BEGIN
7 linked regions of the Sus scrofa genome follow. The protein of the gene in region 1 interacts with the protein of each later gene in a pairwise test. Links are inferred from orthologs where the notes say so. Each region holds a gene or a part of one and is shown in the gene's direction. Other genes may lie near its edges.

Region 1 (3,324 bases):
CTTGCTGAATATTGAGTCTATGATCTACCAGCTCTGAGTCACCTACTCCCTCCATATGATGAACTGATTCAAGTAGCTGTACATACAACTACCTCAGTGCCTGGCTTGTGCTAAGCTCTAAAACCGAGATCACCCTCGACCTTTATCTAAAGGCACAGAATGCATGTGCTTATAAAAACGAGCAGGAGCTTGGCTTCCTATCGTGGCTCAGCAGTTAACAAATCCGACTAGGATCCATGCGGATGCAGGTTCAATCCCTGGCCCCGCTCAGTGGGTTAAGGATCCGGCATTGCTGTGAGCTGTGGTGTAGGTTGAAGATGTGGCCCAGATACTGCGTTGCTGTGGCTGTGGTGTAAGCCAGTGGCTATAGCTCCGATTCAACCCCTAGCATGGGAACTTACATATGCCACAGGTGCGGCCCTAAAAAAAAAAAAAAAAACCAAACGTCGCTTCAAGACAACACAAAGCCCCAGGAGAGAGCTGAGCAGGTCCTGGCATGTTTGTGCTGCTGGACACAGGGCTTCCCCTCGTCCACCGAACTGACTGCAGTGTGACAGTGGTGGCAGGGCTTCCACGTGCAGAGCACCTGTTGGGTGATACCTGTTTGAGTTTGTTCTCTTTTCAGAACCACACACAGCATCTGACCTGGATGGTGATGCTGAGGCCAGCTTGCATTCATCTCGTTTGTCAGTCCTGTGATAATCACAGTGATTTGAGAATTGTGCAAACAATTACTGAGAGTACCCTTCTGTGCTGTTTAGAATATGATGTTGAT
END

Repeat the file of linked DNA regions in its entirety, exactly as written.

7 linked regions of the Sus scrofa genome follow. The protein of the gene in region 1 interacts with the protein of each later gene in a pairwise test. Links are inferred from orthologs where the notes say so. Each region holds a gene or a part of one and is shown in the gene's direction. Other genes may lie near its edges.

Region 1 (3,324 bases):
CTTGCTGAATATTGAGTCTATGATCTACCAGCTCTGAGTCACCTACTCCCTCCATATGATGAACTGATTCAAGTAGCTGTACATACAACTACCTCAGTGCCTGGCTTGTGCTAAGCTCTAAAACCGAGATCACCCTCGACCTTTATCTAAAGGCACAGAATGCATGTGCTTATAAAAACGAGCAGGAGCTTGGCTTCCTATCGTGGCTCAGCAGTTAACAAATCCGACTAGGATCCATGCGGATGCAGGTTCAATCCCTGGCCCCGCTCAGTGGGTTAAGGATCCGGCATTGCTGTGAGCTGTGGTGTAGGTTGAAGATGTGGCCCAGATACTGCGTTGCTGTGGCTGTGGTGTAAGCCAGTGGCTATAGCTCCGATTCAACCCCTAGCATGGGAACTTACATATGCCACAGGTGCGGCCCTAAAAAAAAAAAAAAAAACCAAACGTCGCTTCAAGACAACACAAAGCCCCAGGAGAGAGCTGAGCAGGTCCTGGCATGTTTGTGCTGCTGGACACAGGGCTTCCCCTCGTCCACCGAACTGACTGCAGTGTGACAGTGGTGGCAGGGCTTCCACGTGCAGAGCACCTGTTGGGTGATACCTGTTTGAGTTTGTTCTCTTTTCAGAACCACACACAGCATCTGACCTGGATGGTGATGCTGAGGCCAGCTTGCATTCATCTCGTTTGTCAGTCCTGTGATAATCACAGTGATTTGAGAATTGTGCAAACAATTACTGAGAGTACCCTTCTGTGCTGTTTAGAATATGATGTTGAT